Cuidad Real airport's liquidation plan has been authorised by a Spanish bankruptcy court, and the disused gateway is up for sale with the minimum bid set at €100 million ($138 million).
The central Spanish airport was inaugurated in 2008 but entered bankruptcy in 2010 after a brief period in which scheduled flights were operated there by Air Nostrum, Air Berlin and Vueling. Construction had cost more than a billion euros.
In July, a mercantile court in Ciudad Real mandated dissolution of the airport's owner, CR Aeropuertos, and ordered that a liquidation plan be drawn up.
CR Aeropuertos was originally controlled by the regional Castilla La Mancha government and a regional savings bank – now also bankrupt – which had provided now-defaulted loans of €400 million to build the airport.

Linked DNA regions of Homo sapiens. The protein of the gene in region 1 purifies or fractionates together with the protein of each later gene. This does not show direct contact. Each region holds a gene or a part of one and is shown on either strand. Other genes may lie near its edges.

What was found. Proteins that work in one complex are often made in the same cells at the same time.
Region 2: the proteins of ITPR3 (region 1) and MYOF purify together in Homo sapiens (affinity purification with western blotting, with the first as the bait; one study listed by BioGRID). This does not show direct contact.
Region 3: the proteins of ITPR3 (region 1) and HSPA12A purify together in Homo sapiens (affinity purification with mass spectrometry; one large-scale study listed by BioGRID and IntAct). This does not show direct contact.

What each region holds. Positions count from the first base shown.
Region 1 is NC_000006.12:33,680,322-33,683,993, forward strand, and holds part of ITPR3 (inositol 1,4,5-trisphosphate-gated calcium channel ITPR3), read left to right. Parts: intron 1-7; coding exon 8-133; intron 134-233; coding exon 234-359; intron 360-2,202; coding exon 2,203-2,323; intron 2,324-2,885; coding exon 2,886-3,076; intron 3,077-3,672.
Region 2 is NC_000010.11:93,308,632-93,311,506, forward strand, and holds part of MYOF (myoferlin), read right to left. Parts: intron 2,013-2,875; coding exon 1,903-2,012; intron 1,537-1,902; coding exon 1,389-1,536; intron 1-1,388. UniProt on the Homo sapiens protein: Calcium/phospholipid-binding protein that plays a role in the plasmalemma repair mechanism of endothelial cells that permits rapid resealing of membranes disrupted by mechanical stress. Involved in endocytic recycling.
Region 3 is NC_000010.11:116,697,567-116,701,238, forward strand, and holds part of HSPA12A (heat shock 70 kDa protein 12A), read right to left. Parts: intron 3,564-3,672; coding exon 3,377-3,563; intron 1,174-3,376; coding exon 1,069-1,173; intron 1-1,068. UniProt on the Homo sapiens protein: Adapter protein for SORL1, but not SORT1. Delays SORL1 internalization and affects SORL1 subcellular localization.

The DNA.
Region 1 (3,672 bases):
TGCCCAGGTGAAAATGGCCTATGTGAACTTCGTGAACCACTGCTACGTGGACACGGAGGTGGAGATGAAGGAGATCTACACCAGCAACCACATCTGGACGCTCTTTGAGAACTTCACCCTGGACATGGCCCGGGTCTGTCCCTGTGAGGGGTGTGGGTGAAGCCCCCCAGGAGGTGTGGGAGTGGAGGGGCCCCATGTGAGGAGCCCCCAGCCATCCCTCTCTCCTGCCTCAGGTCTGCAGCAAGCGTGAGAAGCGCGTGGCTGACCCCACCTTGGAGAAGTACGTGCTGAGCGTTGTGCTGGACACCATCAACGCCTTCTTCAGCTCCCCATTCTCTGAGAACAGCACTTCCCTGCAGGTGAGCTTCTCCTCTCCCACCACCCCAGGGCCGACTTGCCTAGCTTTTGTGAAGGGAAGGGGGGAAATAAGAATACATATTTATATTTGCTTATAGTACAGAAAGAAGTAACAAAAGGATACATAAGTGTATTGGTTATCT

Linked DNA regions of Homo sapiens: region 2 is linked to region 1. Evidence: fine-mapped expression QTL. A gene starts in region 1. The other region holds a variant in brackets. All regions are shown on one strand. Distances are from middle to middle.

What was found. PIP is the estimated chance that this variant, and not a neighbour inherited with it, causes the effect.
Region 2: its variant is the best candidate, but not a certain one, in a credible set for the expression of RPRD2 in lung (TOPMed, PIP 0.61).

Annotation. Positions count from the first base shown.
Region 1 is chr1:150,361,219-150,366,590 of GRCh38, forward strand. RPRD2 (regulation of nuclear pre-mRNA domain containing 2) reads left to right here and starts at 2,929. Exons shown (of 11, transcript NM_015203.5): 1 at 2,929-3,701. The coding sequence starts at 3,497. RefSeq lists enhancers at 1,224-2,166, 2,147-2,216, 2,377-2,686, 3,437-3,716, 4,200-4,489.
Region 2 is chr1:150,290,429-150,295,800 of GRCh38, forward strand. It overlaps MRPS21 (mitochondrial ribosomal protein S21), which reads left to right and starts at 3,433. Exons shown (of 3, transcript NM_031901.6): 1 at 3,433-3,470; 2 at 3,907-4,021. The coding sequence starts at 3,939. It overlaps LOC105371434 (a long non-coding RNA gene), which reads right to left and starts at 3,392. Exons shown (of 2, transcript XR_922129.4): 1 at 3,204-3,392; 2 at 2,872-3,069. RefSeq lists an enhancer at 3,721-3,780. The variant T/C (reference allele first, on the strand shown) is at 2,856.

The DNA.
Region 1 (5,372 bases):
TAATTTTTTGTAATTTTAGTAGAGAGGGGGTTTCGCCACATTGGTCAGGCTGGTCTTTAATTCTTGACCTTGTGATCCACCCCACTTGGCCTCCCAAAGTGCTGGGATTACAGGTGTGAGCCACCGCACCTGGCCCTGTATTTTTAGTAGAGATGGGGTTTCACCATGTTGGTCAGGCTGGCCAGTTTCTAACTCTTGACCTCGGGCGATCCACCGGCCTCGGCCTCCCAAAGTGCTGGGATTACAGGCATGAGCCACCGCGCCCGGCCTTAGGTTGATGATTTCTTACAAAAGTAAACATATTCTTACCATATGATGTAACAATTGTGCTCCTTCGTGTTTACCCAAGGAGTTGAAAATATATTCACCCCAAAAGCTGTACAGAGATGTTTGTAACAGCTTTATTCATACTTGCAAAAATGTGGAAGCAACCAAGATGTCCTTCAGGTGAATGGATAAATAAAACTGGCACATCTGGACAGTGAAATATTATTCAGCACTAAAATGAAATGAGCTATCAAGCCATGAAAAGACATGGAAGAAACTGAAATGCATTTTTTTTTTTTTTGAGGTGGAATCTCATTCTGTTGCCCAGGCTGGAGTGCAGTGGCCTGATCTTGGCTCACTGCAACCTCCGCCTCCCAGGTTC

The liquidation plan, approved by the court in October, envisions sale of the airport as an "indivisible entity" including the terminal buildings, air traffic control facilities, instrument landing system, runway, and industrial development area. Bids will be accepted until 27 December.
Should the first round fail, the liquidation plan mandates a new formal tender process with a reduced minimum bid of €80 million.
The airport, located 200km south of Madrid, was planned as a low-cost alternative to Madrid Barajas, with direct access to the Madrid-Seville high-speed train line allowing a 50min travel time to the centre of Madrid.
An additional aim was to attract cargo operators with ample and cheaply available land for building logistic centers.